Most relevantly, however, this makes Scala a seemingly perfect match for the user-level creation of contents for GRIFIN using GRIFIN Shell.

Intel hosts Dr. Martin Odersky presenting Scala 2.10 from Typesafe on Vimeo.

Architects and BIM

I attended Confluence Symposium last Friday to learn more about possible collaboration with architects in terms of building information modelling (BIM), which is a relevant application for GRIFIN on the level of software. I found all presentations very interesting, some even amazing. BIM, however, is probably a less interesting subject for collaboration with architects. Here I share my observations:

Architects do not care much about software or any information technology in itself.
They might care about properties of a given software, but they do not care how are these properties influenced by the internal design of the software. Certainly the software’s design influences their work, but architects consider it as somebody’s else concern. Some architects might care little bit more, but in general not to an extent of designing new software tools. My impression is that software is a tool on the same level as a driller, pencil or a bulldozer, which is probably not entirely the case because there is a great deal of intellectual overlap in software design and the work of architects.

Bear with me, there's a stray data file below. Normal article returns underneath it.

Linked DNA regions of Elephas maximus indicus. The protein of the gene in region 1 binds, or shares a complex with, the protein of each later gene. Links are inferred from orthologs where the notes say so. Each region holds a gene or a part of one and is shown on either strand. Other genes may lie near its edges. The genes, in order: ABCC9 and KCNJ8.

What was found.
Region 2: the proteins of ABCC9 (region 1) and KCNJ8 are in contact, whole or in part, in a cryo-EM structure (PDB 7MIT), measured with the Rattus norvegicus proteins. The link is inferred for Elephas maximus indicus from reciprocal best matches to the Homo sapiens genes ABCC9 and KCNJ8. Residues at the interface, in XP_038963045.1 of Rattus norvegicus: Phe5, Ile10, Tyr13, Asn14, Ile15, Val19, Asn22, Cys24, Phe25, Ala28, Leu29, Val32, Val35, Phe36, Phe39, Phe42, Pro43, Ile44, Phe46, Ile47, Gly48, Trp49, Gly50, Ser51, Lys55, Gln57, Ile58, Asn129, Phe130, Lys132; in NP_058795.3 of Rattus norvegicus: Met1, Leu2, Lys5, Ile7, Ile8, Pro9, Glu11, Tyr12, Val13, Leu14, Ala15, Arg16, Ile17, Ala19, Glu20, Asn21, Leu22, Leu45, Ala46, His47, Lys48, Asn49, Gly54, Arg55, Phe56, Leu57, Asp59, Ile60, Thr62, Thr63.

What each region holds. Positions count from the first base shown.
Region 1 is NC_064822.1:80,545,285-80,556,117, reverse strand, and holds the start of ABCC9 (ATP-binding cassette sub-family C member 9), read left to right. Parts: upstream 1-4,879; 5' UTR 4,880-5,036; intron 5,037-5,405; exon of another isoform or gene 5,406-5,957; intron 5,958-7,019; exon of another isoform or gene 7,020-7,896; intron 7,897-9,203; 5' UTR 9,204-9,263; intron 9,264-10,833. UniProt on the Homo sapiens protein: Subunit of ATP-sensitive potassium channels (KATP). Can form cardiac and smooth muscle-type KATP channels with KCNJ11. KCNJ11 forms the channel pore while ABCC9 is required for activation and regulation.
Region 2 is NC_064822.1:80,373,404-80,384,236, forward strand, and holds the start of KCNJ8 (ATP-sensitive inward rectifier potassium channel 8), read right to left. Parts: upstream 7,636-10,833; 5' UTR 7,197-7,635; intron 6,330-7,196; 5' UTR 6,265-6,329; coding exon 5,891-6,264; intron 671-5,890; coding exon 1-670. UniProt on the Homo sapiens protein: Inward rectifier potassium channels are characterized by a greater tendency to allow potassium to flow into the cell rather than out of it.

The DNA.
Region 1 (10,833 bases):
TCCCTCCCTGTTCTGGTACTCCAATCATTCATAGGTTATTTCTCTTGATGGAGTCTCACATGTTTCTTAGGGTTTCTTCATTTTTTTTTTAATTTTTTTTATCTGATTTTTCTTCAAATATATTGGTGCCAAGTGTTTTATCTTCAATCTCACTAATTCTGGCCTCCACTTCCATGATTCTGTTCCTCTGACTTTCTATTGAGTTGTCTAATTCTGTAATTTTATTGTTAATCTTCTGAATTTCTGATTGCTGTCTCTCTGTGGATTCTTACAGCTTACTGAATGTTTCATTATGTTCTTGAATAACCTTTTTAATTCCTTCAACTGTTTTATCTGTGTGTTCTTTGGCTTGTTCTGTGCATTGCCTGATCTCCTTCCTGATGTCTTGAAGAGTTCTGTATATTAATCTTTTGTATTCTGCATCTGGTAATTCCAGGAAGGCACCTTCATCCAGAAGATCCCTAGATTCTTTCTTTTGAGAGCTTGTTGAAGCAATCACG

It was obvious that workshops, physical materials and the actual environment at a given location is much closer to their hearts. Together with purpose of a given structure and its influence on the use of the place are architects’ core challenges - exclusively if possible.

For architects BIM is a push technology from industry, namely from the AEC industry with which they are professionally associated. Though I am not an expert, I guess BIM was pushed by the engineering community of AEC industry, which is quite separated from architects. BIM’s focus is on (extremely complex) procedure/method in AEC industry. Architects benefit from BIM in terms of communication and coordination with other actors in the AEC production and delivery chain. In this sense BIM does not enforce any new technology on architects - they can keep using the same CAD tools.

Architects have a relatively “posh” professional culture. Costs on scales of tens to hundreds of thousands are negligible. That is perhaps given by the budgets needed for building even a small structure, but I suspect it also transforms their notion of “free”, “open” or “cheap” to anything but attractive.

ArchiCAD, Tekla, Bentley, Autodesk or Gehry Technologies products are probably great tools, but they are proprietary to retain their commercial advantage, and architects do not dare to deal with concepts behind their design. Architects accept the marketing image of these BIM products, which presents them as a solved issue. Yet there are many issues and gaps in making things work together. Architects seem to be unaware that BIM still has R&D challenges they could address and since the CAD era continue being customers who can be dragged by the software producers.